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Halloween Headbands.

Decorate your little devil (or monster or princess) in a headband featuring fun freestanding-lace horns for a quick Halloween costume.


+ Fabric-like water-soluble stabilizer

+ Embroidery thread

+ Fabric-covered headband

+ Removable fabric marker

+ Fabric glue

+ Binder clips

+ Thimble (optional)

+ Starch (optional)

+ Devil horns FSL embroidery design (approx. 4.26"x7.01"; see "Design.")


* Download the Dress Up Play Devil Horns embroidery design from until Oct. 31, 2018. Find the design after the expiration, and the rest of the collection, at Load the design onto the machine.

* Hoop two layers of fabric-like water-soluble stabilizer. Place the hoop onto the machine.

* Embroider the design, using bobbin thread to match the top thread throughout and trimming the jump threads between thread changes.

* Remove the hoop from the machine and the project from the hoop. Trim the stabilizer close to the design edges.

* Remove the remaining stabilizer according to the manufacturer's instructions. Remove only as much stabilizer as necessary to open the holes in the lace; the remaining stabilizer will act as starch and stiffen the design.

* Allow the designs to dry completely. Test the stiffness; if more is necessary, starch the designs to the desired stiffness.


* With right sides together, align one rectangular tab short end with the horn lower edge and whipstitch together using the same thread as the outer-edge satin stitches (A).

* Tie off the thread, and then gently turn out the tab so it sits at a 90[degrees] angle to the horn.

* Repeat to stitch the remaining tab to the remaining horn.

* Try on the headband. In a mirror, audition the horn placement and mark the desired placement on the headband using a removable fabric marker. Designate one headband edge as the front edge.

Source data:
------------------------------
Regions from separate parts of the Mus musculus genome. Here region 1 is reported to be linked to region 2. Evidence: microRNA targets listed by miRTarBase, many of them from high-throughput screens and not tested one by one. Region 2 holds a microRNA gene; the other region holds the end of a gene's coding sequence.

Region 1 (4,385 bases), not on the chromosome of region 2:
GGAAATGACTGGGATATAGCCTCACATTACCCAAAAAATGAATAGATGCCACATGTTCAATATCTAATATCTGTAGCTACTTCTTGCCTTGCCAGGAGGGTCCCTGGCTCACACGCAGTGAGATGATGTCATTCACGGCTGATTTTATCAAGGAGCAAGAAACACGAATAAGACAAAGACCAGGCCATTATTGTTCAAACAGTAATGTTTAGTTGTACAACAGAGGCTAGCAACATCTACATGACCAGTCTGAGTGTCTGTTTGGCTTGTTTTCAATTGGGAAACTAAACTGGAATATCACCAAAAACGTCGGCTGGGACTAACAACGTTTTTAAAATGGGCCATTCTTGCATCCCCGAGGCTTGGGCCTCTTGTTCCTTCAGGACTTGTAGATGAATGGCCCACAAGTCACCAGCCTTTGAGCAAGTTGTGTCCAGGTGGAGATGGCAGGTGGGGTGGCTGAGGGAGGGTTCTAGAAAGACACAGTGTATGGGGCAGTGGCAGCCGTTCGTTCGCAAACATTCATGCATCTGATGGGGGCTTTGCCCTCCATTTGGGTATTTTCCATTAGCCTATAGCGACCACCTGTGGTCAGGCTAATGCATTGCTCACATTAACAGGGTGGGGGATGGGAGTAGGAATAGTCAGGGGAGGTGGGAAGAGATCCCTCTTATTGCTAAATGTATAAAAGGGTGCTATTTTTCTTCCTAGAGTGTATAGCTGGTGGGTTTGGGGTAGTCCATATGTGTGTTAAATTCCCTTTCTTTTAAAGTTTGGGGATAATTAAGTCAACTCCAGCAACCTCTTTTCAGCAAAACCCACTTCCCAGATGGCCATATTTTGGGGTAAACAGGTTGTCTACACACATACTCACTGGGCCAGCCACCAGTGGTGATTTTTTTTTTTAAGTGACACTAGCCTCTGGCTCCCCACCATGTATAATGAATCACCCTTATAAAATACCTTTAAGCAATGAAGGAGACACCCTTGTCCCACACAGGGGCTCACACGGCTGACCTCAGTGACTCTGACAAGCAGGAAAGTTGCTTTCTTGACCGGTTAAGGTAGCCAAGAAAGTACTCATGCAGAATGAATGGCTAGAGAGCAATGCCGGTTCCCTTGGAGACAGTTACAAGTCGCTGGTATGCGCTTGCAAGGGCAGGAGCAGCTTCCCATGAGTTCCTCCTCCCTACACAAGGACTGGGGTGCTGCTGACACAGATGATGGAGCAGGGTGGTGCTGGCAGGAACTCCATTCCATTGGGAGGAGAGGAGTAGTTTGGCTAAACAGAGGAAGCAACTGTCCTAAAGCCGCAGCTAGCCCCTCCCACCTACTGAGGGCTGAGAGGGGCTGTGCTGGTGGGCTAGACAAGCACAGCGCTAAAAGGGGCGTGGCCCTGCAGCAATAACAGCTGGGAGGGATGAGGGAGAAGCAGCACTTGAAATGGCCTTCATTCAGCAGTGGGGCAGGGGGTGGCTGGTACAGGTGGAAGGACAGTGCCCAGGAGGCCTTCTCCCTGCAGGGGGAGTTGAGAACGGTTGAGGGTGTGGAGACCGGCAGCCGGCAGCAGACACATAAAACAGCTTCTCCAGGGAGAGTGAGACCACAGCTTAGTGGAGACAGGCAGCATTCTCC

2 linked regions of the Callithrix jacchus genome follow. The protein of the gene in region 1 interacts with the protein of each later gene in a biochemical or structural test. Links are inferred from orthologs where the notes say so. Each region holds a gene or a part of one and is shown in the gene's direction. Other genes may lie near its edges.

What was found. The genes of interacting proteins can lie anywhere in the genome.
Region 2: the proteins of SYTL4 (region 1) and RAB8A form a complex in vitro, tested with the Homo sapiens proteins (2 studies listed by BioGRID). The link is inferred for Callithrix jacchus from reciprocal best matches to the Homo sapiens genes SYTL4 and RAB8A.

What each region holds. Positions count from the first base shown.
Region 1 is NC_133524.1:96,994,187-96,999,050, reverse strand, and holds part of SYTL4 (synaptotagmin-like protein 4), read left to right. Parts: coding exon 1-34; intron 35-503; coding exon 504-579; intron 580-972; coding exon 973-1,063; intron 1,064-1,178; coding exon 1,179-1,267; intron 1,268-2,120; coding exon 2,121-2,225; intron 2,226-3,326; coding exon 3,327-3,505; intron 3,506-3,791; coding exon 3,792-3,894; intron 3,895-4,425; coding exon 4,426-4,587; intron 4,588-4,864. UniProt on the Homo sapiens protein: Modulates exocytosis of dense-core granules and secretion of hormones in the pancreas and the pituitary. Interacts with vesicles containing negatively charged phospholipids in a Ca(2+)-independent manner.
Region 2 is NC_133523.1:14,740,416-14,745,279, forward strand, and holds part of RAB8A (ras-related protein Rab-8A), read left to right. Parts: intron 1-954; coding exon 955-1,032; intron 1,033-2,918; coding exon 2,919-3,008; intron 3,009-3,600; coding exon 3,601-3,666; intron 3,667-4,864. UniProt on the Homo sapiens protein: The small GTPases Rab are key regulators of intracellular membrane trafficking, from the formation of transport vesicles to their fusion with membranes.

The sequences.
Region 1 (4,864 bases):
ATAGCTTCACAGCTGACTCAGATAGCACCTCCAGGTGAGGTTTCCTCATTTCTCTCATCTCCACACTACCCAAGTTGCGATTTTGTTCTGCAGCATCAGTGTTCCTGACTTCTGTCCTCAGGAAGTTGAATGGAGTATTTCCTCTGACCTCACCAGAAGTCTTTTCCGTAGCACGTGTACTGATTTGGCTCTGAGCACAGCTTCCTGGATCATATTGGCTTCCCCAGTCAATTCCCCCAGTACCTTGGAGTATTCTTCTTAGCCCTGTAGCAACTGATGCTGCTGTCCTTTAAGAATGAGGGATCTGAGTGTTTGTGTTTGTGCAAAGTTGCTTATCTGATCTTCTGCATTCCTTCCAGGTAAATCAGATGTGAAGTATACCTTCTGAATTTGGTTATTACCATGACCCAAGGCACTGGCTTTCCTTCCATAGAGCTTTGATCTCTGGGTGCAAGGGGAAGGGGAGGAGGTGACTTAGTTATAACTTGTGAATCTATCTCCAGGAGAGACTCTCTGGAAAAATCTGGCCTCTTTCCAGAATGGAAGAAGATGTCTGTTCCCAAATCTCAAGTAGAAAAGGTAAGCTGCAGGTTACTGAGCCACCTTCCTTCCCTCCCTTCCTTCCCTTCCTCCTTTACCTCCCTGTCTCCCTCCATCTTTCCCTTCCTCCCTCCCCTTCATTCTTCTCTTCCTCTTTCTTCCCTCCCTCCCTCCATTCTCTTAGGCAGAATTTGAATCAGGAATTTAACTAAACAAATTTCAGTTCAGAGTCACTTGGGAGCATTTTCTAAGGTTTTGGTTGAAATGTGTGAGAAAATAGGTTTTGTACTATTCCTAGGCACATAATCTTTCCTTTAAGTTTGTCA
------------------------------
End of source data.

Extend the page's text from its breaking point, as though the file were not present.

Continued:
* Position one horn on the headband, aligning it with the mark. Wrap the tab around the headband, lapping it under the horn from the back. Mark where the tab aligns with the front of the headband, at slightly more than one full wrap.

* Carefully trim the tab at the mark.

* Align the tab cut edge against the headband front edge with the tab wrong side toward the headband and the edge aligned with the placement mark. Following the manufacturers instructions, apply fabric glue to the tab wrong side and use a binder clip to secure the tab while the glue dries.

* When the glue is dry enough to hold (it doesn't have to be fully dry yet), carefully remove the binder clip. If desired, further secure the tab by whipstitching the cut end to the headband (B).

* Apply glue to the rest of the tab wrong side. Wrap the tab around the headband so the horn is centered and use the binder clip to secure (C).

* Repeat to attach the remaining horn.

* Allow the glue to dry completely according to the manufacturer's instructions.

* If desired, further secure the horn by whipstitching the horn-tab join to the tab where it overlaps.


Lace headband toppers: CME, Dress Up Play exclusive collection:


BabyLock provided the Baby Lock Destiny II embroidery machine and the Madeira embroidery thread:

RNK Distributing provided the Floriani Wet N Gone Water-Soluble stabilizer:

Each lace headband design includes a coordinating tab for easy attachment.


Need a quick Halloween costume? Stitch up a freestanding lace costume piece to quickly attach to a headband. Try the bolts on a ribbon around your neck for a truly monstrous effect. Orient the bat wings low on your head, attach them to a hat, or stitch them to the back of a shirt or jacket. The ears are versatile enough to use for several animals--think cat, dog or fox, among others--depending on the color choices. And what little royal wouldn't love a pretty golden crown? Find the collection at


For a super-quick costume, stitch the horns to the headband and omit the glue to avoid drying time. Or pin through the tab and into your hair using hairpins or bobby pins.


To reduce the number of thread changes, advance the design to stitch all mesh underlay first, then go back to stitch all satin stitches after changing the thread.
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Author:Zaynard, Kate
Publication:Creative Machine Embroidery
Date:Sep 1, 2018
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